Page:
Trade ed. ISBN 978-0-06-244573-5 $17.99
E-book ed. ISBN 978-0-06-244575-9 $9.99
Reviewed from galleys M Gr. 10 up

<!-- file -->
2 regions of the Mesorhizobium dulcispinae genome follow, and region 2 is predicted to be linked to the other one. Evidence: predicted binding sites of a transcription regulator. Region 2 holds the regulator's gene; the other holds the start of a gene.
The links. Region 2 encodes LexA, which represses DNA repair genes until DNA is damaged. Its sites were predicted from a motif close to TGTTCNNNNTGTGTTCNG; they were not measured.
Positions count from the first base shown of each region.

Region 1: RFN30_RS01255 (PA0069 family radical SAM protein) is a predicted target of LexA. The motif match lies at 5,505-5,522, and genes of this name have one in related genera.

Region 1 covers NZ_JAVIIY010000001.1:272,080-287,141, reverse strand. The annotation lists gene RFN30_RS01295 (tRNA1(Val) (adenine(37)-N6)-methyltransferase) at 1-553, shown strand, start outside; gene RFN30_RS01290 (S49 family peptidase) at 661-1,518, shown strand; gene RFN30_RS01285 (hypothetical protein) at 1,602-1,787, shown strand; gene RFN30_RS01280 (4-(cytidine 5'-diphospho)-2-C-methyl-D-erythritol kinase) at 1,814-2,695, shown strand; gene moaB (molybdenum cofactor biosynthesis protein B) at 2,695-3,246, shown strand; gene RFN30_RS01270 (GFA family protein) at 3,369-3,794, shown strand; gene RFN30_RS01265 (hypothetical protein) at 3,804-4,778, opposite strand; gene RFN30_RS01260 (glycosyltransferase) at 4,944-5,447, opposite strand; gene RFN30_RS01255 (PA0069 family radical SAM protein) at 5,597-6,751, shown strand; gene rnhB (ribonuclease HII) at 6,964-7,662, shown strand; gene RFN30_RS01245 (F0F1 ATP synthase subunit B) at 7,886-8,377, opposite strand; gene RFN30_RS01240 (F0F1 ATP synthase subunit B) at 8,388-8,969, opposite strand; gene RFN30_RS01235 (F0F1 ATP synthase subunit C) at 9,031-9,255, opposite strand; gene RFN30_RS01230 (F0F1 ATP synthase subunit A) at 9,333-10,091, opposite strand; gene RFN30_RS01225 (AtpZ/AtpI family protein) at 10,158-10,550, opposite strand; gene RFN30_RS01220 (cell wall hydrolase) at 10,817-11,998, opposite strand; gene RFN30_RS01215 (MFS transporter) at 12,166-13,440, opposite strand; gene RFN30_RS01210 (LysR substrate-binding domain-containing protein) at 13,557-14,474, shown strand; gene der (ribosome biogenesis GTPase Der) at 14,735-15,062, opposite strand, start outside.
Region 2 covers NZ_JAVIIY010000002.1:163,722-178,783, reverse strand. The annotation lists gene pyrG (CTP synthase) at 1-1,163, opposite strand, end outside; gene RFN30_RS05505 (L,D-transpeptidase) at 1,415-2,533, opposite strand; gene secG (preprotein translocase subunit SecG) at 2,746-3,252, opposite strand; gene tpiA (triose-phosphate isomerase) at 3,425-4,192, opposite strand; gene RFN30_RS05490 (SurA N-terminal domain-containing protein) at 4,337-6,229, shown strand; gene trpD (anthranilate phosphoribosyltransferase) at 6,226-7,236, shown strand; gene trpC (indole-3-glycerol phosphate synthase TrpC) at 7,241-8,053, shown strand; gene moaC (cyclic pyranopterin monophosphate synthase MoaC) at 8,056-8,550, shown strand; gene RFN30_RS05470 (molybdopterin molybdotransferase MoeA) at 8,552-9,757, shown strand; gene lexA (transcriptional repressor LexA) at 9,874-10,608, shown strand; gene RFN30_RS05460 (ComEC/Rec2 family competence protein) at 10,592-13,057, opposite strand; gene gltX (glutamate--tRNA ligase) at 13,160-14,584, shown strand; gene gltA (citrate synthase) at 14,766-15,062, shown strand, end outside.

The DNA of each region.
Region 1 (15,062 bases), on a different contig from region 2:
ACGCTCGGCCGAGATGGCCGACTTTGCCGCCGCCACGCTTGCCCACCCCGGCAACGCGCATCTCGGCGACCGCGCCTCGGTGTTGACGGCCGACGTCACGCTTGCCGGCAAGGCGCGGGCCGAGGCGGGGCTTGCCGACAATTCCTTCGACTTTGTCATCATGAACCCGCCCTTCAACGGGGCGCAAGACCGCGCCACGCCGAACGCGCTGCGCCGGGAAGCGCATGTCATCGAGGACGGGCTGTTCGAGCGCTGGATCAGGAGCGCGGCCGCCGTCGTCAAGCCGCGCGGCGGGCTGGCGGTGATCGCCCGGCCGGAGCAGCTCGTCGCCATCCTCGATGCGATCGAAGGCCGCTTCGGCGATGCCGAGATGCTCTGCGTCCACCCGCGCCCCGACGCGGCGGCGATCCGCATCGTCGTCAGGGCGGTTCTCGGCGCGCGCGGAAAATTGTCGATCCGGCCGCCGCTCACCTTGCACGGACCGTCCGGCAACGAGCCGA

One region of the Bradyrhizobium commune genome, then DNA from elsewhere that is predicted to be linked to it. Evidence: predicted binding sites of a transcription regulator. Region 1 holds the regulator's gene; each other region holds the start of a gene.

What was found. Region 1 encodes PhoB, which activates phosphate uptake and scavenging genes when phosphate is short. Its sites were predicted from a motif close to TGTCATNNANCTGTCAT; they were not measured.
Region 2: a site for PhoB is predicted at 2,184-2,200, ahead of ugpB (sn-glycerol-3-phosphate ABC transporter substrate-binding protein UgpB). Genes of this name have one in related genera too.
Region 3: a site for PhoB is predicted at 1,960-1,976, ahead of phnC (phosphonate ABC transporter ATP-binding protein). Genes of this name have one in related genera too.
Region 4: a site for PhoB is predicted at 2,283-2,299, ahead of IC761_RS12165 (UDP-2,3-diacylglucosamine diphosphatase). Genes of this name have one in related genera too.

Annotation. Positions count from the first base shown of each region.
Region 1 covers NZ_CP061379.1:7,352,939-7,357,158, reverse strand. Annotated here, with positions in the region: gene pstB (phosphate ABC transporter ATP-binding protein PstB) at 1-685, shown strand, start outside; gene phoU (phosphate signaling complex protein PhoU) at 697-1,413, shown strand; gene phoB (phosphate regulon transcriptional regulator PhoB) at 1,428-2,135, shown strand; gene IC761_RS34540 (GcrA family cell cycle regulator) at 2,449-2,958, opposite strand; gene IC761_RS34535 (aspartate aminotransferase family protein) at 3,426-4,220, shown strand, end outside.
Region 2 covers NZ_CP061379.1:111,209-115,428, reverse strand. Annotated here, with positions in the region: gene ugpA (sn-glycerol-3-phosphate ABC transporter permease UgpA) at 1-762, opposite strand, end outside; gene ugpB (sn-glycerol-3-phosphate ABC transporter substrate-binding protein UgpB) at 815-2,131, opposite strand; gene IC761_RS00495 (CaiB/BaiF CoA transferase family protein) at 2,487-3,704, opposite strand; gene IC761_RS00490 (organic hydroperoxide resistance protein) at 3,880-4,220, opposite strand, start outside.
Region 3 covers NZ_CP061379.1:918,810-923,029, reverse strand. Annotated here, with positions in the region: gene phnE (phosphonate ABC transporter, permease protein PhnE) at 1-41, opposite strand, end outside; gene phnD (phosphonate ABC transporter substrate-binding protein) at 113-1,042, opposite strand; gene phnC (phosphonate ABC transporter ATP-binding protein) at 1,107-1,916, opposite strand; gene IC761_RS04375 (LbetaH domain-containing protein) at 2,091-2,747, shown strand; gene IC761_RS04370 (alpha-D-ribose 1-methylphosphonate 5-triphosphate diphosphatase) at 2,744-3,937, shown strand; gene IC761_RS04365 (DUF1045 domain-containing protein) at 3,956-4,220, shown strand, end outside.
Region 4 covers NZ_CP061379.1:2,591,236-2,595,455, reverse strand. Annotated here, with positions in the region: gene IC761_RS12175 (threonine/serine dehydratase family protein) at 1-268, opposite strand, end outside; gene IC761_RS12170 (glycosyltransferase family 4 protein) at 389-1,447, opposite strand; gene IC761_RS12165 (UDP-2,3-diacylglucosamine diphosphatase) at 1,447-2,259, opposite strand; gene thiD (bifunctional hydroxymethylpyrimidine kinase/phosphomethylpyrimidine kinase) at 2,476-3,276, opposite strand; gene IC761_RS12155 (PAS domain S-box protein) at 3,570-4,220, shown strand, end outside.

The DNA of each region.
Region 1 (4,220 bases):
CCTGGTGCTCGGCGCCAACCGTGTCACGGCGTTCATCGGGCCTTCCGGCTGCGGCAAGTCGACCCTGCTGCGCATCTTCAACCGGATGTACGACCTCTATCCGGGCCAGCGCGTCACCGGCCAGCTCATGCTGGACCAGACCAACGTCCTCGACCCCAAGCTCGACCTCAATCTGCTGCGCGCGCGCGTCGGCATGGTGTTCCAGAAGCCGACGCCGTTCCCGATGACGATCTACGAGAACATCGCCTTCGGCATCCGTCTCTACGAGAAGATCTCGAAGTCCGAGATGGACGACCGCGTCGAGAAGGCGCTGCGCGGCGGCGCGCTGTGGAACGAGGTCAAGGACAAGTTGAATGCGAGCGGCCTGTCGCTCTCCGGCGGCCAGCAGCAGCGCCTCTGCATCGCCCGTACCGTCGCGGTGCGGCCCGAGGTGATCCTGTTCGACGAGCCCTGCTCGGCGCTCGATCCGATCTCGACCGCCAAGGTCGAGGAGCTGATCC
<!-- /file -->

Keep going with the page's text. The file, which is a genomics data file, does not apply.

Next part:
One of Mariam’s friends, Umar, is heading from New Jersey to Louisiana for the Islamic Association of North America convention; another, Ghaz, has been imprisoned in her room after her strict Pakistani-American parents found out about their daughter’s modeling for a sexy ad campaign; Mariam herself wants to make a secret visit to the uncle she’s never met (brother of the father she never knew) in Virginia. The obvious solution is to break Ghaz out and make an epic road trip, so the three college kids head south, on the way exploring unfamiliar parts of America, discussing their moral and theological views, and learning about their families and themselves. There’s a lot of meaty subject matter here, especially about religious and parental expectation (aside from Ghaz’s near-disownment, Umar is gay but he isn’t out; meanwhile, Mariam’s steely mother is admirable but not always forthcoming); the colloquy on the generational differences in following Islam is meaningful and the trio’s experience of anti-Muslim prejudice is sobering. However, the trip itself is mired in tedious minutiae of restaurant and drink orders, and there’s little plot trajectory beyond the journey itself, since episodes, especially Mariam’s meeting with her uncle, and, eventually, her father, are discrete experiences that don’t contribute to any larger emotional momentum. Characterization is scant, with Umar mostly a type and Ghaz unpleasantly self-centered, and the people along the way tend to be broadly drawn (and sometimes narrowly viewed) as well. Unless readers are desperate for a road trip, they should turn instead to the author’s lovely That Thing We Call a Heart (BCCB 6/17).